Why I’m Glad I Dropped Out of Law School

One year ago, I walked away. As I pushed the front doors open, the mounted silver letters spelling “University of Southern California Law School” loomed overhead, heavy with history and expectations. As I descended the stairs and made the journey across campus for the last time, a rush of adrenaline propelled me forward. I had no idea what lay ahead of me, but even then I knew I would never look back.
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So what sealed the deal, then? It’s hard for many people to imagine making that decision. To some, it seems absolutely foolish. “Who would leave behind such a prestigious opportunity?” To others, it seems like a brave rebellion. “Good for you for following your intuition.” They’re right about that – it was a gut feeling, mostly. One I am slowly learning to interpret as time goes on.
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I had been contemplating some aspects of this sentiment for an entire semester at that point. For one, I quickly learned that I did not care for the day-to-day lawyer life looming ahead of me for the next several decades. I saw that corporate and public interest lawyers alike were expected to work outrageously long hours, sacrificing family and social life along the way. And for a public interest lawyer, there would not even be enough money to pay off loans at the end of the day. I remember attending panels and retreats with lawyers who were doing the work I thought I wanted to do one day. Even those who seemed fiercely dedicated to their work admitted that they were losing out on a lot of their relationships and work-life balance. Between my struggles with depression and my generally unhurried tendencies, I just knew I wouldn’t last in a job like that.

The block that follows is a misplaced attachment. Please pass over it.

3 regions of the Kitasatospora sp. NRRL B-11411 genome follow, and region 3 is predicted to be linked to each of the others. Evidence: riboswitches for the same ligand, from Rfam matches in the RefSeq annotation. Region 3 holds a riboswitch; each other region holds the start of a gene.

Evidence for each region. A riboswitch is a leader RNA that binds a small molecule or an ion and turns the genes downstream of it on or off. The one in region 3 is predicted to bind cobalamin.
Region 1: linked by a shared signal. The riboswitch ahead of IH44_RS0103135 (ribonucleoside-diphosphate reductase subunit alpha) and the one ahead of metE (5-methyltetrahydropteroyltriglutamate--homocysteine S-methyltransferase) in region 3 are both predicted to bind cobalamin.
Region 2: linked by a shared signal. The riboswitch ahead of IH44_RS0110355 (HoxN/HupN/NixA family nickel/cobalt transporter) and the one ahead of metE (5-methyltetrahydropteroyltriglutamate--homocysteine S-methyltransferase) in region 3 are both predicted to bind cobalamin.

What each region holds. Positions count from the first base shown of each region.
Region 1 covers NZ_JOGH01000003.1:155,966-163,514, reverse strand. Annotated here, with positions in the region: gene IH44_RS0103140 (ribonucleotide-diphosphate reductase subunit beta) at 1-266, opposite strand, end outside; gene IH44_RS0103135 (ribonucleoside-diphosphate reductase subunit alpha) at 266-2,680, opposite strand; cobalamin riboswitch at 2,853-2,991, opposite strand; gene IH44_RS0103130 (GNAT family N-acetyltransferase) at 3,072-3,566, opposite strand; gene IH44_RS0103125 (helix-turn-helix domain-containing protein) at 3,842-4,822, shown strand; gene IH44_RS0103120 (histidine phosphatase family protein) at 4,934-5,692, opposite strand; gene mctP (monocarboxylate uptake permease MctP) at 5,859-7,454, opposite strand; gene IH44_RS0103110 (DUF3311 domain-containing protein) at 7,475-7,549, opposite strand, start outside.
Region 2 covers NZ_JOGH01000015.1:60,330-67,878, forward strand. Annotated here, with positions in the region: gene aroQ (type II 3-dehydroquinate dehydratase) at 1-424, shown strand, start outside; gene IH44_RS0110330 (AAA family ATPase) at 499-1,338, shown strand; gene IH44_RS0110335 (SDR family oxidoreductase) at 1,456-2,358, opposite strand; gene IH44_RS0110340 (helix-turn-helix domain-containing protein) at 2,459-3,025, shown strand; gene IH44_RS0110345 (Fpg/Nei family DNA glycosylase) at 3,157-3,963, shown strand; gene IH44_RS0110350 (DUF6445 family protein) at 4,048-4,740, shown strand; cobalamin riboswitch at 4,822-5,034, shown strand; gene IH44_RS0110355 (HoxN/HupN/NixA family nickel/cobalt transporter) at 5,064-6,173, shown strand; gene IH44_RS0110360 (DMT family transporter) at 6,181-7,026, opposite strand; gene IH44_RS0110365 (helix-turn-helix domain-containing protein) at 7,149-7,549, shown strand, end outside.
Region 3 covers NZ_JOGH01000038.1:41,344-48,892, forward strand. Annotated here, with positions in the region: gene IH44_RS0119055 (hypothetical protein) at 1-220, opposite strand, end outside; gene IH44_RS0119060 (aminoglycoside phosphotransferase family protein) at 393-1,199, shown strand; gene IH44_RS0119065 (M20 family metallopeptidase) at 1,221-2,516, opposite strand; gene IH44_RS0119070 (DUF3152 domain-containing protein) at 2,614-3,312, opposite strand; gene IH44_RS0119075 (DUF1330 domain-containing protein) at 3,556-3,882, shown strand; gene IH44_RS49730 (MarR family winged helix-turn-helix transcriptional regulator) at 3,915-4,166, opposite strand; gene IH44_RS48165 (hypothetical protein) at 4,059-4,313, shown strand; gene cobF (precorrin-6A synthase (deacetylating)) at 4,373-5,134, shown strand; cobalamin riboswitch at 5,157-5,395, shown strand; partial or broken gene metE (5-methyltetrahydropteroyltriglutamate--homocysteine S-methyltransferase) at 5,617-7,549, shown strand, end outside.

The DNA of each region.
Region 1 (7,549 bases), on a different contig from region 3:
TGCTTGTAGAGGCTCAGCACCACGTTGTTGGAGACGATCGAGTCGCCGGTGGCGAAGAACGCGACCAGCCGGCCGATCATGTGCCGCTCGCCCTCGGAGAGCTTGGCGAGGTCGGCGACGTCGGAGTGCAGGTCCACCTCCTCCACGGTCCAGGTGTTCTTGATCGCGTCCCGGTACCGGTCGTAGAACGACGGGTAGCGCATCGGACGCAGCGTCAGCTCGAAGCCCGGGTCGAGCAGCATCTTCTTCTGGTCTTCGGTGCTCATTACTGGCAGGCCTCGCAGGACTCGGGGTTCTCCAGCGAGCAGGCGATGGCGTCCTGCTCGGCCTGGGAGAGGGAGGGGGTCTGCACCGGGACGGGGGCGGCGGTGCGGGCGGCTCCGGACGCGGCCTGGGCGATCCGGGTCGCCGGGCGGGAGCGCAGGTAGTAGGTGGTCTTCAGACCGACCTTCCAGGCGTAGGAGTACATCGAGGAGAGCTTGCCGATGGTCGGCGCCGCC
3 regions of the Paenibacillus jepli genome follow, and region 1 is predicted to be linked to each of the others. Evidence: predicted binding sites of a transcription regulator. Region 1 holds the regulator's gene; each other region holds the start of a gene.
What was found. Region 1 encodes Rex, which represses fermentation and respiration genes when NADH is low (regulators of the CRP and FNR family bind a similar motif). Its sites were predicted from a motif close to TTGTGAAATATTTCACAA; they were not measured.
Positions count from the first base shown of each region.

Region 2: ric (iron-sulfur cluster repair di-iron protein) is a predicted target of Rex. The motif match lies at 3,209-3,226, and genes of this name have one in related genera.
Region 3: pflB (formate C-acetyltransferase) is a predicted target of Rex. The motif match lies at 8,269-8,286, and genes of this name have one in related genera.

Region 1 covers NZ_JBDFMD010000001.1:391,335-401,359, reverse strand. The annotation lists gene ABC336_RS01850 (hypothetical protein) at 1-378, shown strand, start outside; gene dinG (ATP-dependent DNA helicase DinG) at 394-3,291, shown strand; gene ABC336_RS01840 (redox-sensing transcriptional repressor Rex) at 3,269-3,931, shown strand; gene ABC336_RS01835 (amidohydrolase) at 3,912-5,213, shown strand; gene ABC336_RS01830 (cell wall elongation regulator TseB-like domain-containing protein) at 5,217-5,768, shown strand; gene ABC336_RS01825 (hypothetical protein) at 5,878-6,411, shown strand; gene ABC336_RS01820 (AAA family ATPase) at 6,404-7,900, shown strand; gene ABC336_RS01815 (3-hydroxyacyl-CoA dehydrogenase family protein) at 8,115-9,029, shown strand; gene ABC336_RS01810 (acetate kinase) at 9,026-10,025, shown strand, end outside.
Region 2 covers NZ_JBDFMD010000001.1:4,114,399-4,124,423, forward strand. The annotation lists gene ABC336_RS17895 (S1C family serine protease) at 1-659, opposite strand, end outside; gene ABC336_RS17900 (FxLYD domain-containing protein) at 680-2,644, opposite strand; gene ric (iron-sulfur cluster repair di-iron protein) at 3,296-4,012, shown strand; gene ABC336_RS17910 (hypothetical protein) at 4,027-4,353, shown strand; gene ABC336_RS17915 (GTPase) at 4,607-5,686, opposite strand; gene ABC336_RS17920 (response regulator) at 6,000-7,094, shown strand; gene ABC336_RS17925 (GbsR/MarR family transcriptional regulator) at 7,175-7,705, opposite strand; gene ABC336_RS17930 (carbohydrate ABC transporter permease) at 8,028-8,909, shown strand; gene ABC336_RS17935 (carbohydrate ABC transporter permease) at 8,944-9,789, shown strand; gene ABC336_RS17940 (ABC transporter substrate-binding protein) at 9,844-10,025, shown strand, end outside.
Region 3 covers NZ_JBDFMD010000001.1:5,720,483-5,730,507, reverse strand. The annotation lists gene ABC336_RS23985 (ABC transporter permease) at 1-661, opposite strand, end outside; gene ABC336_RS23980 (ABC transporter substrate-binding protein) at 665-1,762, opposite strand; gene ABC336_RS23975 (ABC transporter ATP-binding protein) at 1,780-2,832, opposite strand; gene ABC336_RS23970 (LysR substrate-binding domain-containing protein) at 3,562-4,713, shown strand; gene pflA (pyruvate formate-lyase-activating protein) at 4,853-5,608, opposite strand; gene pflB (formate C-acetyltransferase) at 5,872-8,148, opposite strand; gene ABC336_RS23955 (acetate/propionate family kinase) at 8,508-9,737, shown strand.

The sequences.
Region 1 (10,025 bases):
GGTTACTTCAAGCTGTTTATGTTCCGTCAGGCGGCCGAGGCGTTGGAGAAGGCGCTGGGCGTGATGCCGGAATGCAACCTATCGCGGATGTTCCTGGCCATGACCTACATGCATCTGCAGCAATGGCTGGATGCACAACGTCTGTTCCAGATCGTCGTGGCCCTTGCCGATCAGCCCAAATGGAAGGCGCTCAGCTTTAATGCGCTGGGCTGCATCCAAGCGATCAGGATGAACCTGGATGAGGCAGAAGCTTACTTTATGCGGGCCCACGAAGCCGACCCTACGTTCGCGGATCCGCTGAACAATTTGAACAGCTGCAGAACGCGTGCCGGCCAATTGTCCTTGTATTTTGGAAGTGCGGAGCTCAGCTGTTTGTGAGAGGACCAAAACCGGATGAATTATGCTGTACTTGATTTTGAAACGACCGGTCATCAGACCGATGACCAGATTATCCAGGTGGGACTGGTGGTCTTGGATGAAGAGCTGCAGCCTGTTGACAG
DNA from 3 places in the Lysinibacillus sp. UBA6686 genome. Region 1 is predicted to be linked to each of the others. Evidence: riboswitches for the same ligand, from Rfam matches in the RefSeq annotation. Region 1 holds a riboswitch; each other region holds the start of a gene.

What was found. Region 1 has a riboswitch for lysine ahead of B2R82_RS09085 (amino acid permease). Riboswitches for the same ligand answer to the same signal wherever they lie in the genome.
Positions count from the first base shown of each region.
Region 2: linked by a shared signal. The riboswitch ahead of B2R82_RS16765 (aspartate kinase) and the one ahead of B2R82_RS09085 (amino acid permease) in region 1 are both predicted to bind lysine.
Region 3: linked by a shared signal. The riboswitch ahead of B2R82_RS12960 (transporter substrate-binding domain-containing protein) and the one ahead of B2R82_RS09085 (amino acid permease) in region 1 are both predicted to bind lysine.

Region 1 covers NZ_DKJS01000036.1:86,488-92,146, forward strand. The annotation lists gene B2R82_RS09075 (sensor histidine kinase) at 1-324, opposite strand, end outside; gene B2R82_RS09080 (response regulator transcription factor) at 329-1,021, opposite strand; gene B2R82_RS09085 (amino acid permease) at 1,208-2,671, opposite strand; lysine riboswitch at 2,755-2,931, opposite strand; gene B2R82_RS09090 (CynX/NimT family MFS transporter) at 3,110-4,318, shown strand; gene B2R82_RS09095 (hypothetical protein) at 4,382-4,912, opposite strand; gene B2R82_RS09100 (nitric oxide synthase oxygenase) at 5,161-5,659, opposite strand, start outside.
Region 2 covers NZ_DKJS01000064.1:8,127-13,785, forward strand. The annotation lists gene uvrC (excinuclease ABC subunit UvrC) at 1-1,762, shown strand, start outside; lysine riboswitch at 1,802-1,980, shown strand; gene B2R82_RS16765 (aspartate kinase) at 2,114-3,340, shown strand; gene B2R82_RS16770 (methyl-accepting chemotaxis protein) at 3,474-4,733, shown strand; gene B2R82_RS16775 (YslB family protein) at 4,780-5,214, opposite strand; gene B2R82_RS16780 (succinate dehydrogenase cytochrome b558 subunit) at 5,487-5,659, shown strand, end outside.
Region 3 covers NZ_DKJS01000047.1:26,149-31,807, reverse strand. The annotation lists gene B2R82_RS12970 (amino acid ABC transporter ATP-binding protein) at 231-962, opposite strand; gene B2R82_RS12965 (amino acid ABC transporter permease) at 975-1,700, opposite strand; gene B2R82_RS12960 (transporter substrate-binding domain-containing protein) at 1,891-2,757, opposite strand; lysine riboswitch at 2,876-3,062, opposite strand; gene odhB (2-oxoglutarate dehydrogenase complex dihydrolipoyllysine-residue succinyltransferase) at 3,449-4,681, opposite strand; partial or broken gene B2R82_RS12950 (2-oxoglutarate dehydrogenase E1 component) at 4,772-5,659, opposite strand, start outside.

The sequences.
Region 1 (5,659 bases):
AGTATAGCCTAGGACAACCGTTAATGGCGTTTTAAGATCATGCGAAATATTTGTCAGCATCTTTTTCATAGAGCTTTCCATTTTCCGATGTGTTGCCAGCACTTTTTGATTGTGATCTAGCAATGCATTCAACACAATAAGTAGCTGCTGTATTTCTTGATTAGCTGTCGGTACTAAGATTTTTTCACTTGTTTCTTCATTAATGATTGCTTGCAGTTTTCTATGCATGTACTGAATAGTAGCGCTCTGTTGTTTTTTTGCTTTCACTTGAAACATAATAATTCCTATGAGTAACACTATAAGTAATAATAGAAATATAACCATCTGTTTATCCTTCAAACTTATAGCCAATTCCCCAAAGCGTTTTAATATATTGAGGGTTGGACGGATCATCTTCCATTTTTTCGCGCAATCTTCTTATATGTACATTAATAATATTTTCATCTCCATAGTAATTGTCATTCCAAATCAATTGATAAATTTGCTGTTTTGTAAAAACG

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Moreover, I always felt a dissonance between my personal political and social convictions and the expectations of the legal profession. I consistently struggled to synthesize my personal distrust of “the law” with the profession’s obligation to uphold it at all costs. In class, I knew that my questions would rarely be welcome since that material would not be appearing on the final. Not to mention, I was beginning to doubt the worth of attempting to incrementally improve what I believed to be a fundamentally broken system. To make it through law school, on some level everyone has to buy into the idea that we must work within the box we are given. Many strong lawyers and judges have made that box into a better, more inclusive one over the years, but it remains a box that most cannot alter, let alone circumvent. These are my personal views, of course. I do not mean to discredit all of the honorable, necessary work of those lawyers who serve the people and change lives every day. Many of those people are my friends and mentors and I am so glad they are passionate about their profession. But I guess I’m too cynical, and less and less inclined to follow the rules these days.